Thoracic Aortic Aneurysm

Thoracic Aortic Aneursyms have a modern approach to their management with endovascular stent grafting. Intervention through bilateral groin regions allows for deployment of stent grafts with minimal recovery time.

Thoracic Aortic Aneurysm Menu


The aorta is a large artery that carries blood from the heart through the abdomen to the legs. The thoracic aorta is located in the chest and is made up of three segments: the ascending aorta, aortic arch, and descending aorta. A thoracic aortic aneurysm is a bulging or ballooning of any of these segments of the aorta. Similar to a balloon, as an aneurysm continues to enlarge, the walls of the aorta stretch making them much thinner. The aortic aneurysm eventually reaches a point where it loses its ability to stretch any further. At this point, without any treatment it may rupture, causing potentially fatal bleeding.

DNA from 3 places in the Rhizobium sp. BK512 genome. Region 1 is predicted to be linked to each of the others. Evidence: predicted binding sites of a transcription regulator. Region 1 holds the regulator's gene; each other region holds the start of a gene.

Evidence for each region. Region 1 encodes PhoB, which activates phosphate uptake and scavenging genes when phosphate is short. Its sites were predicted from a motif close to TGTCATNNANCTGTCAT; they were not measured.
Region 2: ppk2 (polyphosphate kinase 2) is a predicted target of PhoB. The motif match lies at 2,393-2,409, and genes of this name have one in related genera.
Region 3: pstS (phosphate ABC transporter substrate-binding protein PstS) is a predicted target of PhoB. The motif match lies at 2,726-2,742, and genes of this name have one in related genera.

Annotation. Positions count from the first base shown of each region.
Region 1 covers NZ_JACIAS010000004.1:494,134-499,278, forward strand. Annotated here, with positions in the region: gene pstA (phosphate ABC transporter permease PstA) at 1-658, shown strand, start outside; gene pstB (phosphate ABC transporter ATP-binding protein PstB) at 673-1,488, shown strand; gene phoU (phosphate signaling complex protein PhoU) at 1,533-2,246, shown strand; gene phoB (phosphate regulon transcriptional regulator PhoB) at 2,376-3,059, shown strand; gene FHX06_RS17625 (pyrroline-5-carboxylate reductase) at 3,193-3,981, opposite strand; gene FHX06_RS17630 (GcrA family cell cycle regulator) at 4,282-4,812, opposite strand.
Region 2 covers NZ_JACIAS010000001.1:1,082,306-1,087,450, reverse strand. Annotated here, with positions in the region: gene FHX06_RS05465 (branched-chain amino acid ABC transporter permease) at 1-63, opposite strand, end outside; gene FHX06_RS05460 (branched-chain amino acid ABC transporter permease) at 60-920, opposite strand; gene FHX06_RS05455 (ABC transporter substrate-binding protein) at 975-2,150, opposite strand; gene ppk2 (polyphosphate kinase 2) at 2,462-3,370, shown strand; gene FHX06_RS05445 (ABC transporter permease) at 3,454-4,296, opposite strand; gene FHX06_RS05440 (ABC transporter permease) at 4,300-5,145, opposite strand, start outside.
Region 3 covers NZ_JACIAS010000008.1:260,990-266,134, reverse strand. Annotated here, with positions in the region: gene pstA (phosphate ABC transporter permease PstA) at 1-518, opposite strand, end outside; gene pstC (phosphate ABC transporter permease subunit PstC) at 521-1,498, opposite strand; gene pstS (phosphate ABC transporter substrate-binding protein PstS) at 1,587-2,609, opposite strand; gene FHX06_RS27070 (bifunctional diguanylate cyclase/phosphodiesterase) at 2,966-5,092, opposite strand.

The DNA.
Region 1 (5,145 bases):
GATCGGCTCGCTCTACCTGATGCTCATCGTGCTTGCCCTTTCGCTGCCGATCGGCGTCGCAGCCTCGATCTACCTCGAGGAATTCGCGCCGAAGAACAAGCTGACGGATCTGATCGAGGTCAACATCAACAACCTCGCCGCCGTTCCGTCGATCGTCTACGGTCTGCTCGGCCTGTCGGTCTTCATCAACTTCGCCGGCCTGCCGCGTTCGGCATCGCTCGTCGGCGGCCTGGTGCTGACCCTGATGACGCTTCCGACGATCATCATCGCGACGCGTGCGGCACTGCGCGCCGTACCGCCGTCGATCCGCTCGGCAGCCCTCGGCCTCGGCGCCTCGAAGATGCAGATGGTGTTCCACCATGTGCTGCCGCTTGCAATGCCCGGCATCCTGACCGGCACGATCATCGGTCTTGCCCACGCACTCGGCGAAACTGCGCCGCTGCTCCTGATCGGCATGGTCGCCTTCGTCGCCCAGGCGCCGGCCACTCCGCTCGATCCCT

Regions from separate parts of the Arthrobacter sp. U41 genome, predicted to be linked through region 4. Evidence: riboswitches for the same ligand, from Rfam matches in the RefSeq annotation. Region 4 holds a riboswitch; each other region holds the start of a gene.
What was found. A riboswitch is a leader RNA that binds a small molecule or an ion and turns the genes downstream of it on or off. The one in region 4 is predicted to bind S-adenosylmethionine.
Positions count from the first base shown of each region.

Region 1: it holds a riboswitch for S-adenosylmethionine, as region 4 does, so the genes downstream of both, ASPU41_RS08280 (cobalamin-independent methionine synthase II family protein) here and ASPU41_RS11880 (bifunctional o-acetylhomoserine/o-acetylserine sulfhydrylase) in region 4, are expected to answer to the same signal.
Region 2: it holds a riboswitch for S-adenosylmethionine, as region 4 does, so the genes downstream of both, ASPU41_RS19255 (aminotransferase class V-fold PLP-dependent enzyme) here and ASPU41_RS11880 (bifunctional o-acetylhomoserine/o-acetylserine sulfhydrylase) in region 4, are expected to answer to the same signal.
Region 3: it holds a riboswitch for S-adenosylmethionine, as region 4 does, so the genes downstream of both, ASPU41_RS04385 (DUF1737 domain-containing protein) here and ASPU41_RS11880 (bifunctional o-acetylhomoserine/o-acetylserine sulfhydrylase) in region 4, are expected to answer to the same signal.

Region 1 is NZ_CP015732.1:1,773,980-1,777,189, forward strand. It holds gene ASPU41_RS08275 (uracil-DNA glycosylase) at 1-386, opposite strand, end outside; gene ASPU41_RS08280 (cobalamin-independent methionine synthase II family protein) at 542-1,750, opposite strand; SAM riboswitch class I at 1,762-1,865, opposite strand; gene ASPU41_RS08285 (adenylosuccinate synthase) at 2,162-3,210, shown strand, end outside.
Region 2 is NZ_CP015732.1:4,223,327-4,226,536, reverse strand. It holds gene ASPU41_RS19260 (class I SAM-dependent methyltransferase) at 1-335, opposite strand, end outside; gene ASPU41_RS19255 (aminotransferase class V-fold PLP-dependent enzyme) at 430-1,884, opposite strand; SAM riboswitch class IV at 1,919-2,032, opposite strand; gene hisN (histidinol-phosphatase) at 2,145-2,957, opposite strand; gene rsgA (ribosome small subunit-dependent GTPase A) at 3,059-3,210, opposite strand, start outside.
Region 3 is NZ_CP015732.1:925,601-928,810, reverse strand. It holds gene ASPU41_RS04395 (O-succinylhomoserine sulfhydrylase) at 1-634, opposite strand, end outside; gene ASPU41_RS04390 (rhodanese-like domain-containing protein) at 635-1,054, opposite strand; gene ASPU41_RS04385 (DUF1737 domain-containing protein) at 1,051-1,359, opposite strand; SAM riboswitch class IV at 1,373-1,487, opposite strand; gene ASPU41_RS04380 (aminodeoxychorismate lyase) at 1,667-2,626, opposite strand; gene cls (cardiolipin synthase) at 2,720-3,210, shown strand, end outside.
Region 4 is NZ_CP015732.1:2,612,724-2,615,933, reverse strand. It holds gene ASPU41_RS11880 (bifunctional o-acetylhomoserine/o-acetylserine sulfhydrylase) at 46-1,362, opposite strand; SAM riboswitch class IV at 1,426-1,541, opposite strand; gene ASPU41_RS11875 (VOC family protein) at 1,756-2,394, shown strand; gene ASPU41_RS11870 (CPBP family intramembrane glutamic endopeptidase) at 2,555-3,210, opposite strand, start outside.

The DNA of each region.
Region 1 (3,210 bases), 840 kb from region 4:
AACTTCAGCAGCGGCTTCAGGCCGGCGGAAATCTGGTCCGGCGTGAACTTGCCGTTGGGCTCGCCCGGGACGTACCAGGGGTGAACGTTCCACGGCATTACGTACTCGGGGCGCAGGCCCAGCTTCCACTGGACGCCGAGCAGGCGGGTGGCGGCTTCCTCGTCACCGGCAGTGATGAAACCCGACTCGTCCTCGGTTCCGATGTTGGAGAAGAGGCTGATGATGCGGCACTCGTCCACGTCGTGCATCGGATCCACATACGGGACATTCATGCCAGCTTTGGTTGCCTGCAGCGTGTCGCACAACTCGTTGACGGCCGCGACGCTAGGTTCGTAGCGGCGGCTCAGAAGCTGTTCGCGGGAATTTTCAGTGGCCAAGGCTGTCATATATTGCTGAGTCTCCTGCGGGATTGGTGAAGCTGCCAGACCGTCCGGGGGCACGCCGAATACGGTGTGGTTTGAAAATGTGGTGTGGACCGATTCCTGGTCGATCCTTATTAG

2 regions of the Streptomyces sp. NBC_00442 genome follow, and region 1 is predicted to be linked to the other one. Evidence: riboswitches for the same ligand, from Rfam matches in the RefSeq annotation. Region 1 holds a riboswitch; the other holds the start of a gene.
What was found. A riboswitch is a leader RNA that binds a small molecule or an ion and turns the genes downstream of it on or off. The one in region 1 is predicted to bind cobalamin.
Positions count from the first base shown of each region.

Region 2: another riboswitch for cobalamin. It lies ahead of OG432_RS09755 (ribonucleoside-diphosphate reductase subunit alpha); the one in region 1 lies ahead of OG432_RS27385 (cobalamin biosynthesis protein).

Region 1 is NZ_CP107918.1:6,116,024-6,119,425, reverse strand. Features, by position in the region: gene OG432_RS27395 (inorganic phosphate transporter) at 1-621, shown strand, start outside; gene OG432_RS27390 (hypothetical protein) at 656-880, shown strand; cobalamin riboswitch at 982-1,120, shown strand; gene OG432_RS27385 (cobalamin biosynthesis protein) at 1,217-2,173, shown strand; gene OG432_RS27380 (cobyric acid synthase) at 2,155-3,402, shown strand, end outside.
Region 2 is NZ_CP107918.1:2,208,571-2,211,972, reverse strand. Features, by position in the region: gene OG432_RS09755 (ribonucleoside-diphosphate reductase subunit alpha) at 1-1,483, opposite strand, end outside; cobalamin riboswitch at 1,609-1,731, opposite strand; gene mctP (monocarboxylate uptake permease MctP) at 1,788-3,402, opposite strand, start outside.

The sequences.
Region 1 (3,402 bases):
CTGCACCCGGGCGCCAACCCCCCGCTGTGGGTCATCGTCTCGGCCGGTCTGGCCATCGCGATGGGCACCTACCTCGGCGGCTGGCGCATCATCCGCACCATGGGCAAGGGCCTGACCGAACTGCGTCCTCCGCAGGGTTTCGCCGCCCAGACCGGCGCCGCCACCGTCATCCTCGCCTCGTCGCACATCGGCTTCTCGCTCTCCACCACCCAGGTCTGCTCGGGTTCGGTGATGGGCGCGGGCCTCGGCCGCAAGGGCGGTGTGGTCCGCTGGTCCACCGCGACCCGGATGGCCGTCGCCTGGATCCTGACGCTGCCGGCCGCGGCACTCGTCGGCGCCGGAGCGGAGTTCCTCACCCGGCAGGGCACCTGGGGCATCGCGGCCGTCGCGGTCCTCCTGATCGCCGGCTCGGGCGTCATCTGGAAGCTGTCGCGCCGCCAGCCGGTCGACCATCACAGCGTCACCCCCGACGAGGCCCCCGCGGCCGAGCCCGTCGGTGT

Why Do I Have a Thoracic Aortic Aneurysm?

There are many factors that can put you at risk of developing a thoracic aortic aneurysm. They may vary significantly depending on the location of the aneurysm itself:

  • Cystic medial degeneration
  • Inherited connective tissue disorders: Marfan syndrome or Ehler-Danlos syndrome
  • Family history of thoracic aortic aneurysm
  • Coronary artery or heart disease; including associated risk factors such as high blood pressure, high cholesterol, diabetes, smoking, age greater than 55, and male gender
  • Infection or syphilis
  • Takayasu’s arteritis
  • Trauma

Vascular Health Clinics is a regional multi-specialty program. Advertising on our site helps support our mission. We do not endorse non-Vascular Health Clinics products or services. Policy

© Copyright 2018 Vascular Health Clinics. All rights reserved.

This information is provided by Vascular Health Clinics and is not intended to replace the medical advice of your doctor or healthcare provider. Please consult your healthcare provider for advice about a specific medical condition.

Vascular Health Clinics News & More